3. Sorry to hear you’re having so much trouble, Staci. I admire your persistence! Are you using new, active yeast dissolved in warm water as your catalyst, and a bottle with a relatively small opening? I just googled ‘troubleshooting elephants toothpaste’ and found this info. Have a scan and see if anything helps?

  12. This looks so wonderful, I have been searching for things to do at our preschool and I think the spectacular reaction with the sensory play possibilities after are too good a combination to pass up! I have reasearched the 20vol/6% Hydrogen Peroxide to try to be sure it is as safe as can be for our guys and looking at the CLEAPSS (student safety data sheets available) it gives advice on handling it. I think as long as there is adult supervision (obvisously ;)) and their hands are washed imediately after they’ve played with it it ought to be all fine, though I’m going to test it out on my, 5, 9 & 11 year olds first ;). Thank you for such amazing ideas!

    1. Kathryn,

      Thank you so much for your kind words and your enthusastic comment! I certainly would have no hesitation doing this with my pre-schooler nephew. In fact, I should probably get him over to do it soon. 🙂 I hope your children have fun being guinea pigs!

      1. I can’t wait!! the supplies are arriving curtesy of Amazon tomorrow!! & I bought enough for us to keep and do again over the holidays! ;D

        1. 🙂 I always keep a supply of hydrogen peroxide in these days! Your older children might be interested in testing the gas produced with a glowing splint (or coffee stirrer), like we did – there’s a short video of my 11 year old doing it at the end of this post. It’s v cool watching the splint relight in the oxygen!

  13. Please help, I have followed instructions perfectly and nothing happens! I put 1/2 cup volume 20 developer clear, a couple squirts of dawn dish soap, 4 drops of food coloring. We swished it a few times. Heated 2 tablespoons of water and then mixed in 1 teaspoon of active dry yeast. Stirred for 30 seconds and poured in the bottle. Then, nothing 🙁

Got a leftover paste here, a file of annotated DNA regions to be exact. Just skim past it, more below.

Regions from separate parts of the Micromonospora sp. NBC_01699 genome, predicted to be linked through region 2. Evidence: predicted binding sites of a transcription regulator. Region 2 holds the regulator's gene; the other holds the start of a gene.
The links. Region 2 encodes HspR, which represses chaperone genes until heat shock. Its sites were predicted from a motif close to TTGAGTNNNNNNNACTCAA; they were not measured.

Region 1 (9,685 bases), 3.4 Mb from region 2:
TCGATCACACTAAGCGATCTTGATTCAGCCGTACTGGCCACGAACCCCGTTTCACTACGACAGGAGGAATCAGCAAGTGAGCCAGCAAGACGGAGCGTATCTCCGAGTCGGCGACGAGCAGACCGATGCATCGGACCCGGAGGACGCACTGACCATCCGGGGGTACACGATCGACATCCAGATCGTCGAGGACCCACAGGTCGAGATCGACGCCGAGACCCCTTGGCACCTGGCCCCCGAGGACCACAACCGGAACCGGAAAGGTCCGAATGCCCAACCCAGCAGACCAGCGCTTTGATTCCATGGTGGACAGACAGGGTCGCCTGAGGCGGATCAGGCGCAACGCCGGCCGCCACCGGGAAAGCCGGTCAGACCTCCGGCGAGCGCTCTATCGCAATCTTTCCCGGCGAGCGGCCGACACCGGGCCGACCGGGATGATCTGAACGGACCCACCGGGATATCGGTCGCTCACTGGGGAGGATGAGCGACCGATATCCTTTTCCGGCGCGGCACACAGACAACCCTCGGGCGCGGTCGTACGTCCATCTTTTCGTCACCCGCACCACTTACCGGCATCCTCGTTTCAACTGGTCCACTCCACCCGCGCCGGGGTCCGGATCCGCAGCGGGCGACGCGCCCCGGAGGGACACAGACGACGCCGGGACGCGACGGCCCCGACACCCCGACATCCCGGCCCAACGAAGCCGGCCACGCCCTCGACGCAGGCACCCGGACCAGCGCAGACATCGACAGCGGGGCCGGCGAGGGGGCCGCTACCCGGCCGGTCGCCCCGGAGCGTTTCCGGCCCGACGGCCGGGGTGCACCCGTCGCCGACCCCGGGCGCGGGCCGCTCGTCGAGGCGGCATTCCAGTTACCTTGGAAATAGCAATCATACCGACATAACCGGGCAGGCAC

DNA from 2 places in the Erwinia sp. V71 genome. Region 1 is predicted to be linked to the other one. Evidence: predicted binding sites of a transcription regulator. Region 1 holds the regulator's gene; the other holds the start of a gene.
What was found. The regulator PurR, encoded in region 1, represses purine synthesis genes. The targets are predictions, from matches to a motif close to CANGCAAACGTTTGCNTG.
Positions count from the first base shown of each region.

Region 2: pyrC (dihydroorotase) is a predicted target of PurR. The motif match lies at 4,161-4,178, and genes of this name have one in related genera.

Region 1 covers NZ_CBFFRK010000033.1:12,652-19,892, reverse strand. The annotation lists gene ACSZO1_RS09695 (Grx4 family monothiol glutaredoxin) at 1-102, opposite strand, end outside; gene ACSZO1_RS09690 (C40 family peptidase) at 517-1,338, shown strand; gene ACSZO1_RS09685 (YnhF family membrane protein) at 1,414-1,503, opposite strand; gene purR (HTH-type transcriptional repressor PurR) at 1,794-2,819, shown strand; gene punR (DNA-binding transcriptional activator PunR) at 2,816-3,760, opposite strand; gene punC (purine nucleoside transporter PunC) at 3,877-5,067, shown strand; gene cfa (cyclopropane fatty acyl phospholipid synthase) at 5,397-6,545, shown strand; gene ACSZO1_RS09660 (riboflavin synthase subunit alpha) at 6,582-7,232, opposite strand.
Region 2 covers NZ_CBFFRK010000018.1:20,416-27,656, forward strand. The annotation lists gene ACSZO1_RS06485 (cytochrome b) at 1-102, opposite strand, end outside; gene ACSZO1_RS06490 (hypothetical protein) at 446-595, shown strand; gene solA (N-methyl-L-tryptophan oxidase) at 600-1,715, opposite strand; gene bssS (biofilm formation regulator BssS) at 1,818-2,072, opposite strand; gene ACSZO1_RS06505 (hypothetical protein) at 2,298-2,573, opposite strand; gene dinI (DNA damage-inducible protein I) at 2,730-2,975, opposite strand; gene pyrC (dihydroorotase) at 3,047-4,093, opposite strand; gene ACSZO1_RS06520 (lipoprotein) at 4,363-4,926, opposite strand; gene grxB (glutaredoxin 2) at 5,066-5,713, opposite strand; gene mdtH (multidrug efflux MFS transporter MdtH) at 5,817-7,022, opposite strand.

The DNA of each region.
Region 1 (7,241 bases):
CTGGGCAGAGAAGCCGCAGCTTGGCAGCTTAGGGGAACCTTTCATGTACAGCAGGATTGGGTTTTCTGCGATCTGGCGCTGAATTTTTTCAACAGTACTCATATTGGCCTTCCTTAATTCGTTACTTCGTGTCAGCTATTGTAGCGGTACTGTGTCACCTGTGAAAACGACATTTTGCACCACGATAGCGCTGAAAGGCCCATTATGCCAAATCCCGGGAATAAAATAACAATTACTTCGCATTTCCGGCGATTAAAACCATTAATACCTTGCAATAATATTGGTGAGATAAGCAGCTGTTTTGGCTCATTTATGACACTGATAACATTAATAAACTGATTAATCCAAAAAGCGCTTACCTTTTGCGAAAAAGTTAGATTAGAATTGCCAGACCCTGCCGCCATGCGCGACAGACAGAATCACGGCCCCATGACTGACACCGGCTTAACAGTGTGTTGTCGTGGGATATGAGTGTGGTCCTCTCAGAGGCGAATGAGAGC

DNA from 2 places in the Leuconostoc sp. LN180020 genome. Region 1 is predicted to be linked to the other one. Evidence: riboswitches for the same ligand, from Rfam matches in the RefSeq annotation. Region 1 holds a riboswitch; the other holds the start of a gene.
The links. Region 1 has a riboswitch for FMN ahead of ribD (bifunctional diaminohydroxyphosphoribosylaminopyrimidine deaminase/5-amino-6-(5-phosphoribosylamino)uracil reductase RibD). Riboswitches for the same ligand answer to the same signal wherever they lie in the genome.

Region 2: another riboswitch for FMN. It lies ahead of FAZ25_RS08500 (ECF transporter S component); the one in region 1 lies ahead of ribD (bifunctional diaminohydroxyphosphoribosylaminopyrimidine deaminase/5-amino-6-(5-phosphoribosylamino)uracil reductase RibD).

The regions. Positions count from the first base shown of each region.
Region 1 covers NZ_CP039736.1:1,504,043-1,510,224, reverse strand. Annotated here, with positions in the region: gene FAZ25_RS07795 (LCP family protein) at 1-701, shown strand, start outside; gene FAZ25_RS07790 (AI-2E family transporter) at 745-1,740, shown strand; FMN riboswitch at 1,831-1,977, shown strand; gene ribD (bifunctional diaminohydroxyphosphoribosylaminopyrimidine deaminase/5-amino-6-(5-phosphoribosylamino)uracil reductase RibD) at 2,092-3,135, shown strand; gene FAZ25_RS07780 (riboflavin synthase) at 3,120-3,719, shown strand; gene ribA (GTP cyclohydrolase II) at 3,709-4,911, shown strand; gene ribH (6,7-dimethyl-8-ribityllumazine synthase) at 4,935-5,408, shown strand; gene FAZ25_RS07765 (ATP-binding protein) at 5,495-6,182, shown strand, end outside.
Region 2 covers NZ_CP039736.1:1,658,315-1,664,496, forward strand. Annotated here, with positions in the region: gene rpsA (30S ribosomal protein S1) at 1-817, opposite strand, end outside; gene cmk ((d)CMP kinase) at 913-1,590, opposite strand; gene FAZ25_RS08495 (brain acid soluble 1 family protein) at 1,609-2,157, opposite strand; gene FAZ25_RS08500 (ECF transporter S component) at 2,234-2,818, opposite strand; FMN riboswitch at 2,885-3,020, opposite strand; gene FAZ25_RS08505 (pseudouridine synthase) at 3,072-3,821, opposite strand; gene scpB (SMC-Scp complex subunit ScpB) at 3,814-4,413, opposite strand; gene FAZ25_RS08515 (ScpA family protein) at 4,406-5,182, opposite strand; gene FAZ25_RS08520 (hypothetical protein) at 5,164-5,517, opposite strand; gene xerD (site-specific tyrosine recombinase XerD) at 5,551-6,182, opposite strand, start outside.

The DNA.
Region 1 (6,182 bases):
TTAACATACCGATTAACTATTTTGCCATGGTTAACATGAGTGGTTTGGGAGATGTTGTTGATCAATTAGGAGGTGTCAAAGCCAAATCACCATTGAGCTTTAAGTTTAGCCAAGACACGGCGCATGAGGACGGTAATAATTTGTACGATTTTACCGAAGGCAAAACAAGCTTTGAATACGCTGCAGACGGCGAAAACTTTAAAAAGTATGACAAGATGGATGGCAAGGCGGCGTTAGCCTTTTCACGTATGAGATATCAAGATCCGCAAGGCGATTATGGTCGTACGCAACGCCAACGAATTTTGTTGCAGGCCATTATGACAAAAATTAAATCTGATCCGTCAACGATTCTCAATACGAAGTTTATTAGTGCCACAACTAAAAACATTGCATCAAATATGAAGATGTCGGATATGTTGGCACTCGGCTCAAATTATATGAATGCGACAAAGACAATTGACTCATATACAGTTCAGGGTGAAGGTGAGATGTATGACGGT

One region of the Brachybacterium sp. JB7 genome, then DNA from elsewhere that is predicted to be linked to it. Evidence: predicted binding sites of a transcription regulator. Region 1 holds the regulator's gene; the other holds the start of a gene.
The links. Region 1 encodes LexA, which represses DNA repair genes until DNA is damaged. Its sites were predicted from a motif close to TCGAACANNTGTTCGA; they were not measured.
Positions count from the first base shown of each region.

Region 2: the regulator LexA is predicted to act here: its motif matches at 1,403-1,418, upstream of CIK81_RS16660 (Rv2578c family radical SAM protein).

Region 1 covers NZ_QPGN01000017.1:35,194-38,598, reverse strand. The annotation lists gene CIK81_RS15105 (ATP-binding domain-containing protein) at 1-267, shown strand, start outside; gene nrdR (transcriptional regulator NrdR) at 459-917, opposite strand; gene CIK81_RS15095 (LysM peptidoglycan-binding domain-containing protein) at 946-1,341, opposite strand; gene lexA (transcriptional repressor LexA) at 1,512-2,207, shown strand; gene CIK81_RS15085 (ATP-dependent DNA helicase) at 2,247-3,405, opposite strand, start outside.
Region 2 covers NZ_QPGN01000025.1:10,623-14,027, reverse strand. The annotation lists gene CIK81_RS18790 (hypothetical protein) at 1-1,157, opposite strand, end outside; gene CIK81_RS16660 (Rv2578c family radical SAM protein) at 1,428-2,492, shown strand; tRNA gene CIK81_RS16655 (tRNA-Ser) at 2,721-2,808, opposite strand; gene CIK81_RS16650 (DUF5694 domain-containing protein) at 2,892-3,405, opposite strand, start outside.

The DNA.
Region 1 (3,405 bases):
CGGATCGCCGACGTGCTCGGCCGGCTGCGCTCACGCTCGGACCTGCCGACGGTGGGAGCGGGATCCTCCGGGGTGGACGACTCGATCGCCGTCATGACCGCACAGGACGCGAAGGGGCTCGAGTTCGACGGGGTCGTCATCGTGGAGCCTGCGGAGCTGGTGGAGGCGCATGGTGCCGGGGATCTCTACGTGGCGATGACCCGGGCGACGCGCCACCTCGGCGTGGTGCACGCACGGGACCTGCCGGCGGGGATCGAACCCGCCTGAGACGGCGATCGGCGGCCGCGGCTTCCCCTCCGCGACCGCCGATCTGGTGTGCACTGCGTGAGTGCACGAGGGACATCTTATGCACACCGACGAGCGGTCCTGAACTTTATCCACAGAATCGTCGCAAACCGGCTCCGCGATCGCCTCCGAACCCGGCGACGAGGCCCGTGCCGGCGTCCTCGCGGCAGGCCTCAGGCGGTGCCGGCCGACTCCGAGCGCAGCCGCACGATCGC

1. Jenny, I’m sorry to hear nothing happened when you tried this. The same thing has happened to us with a few other experiments we’ve tried – I know how disappointing it can be!
      It sounds like you did everything right so I’m not sure what to suggest… I assume your water wasn’t too hot? (so as to destroy rather than activate the yeast enzymes?)
      All I can suggest is to try again, maybe with a different brand of hydrogen peroxide. (Perhaps yours was from a faulty batch?) We’ve done this quite a few times now (and my kids demonstrated it at a science fair) and the size of the reaction varies but we never get nothing.
      Good luck, and please do come back and let me know if you do get it to work!

  14. We used 10 volume salon care cream developer –
    We also used rapid rise instant yeast ..
    Nothing was happening at first .. Then , we shook the bottle a tad and squeezed it!! Then the fun happened!!

  15. That looks brilliant! We have ‘Science Saturdays’ where we do different experiments as my daughter is fascinated by science. Primary School doesn’t really do a great job covering it, but I also love science, so we do our own experiments. This one has to be tried! Did you get the hydrogen peroxide from the chemist? Never seen it in a bottle like that, but then, I’ve never been looking or it before. Have everything else in the cupboard.

    1. Thanks, Sharon – I love this too, it’s so fun, easy and safe! I love the sound of your Science Saturdays. We’ve made ‘elephant toothpaste’ a few times and I’ve bought the hydrogen peroxide from both Amazon and at the local chemist. Have fun!

      What other experiments have you enjoyed? I’ve listed some of our other favourites at the bottom of my post about squishy circuits.

  16. Fantastic experiment, but before we start, what happens to it afterwards? Can the kids play with it or does it dissolve?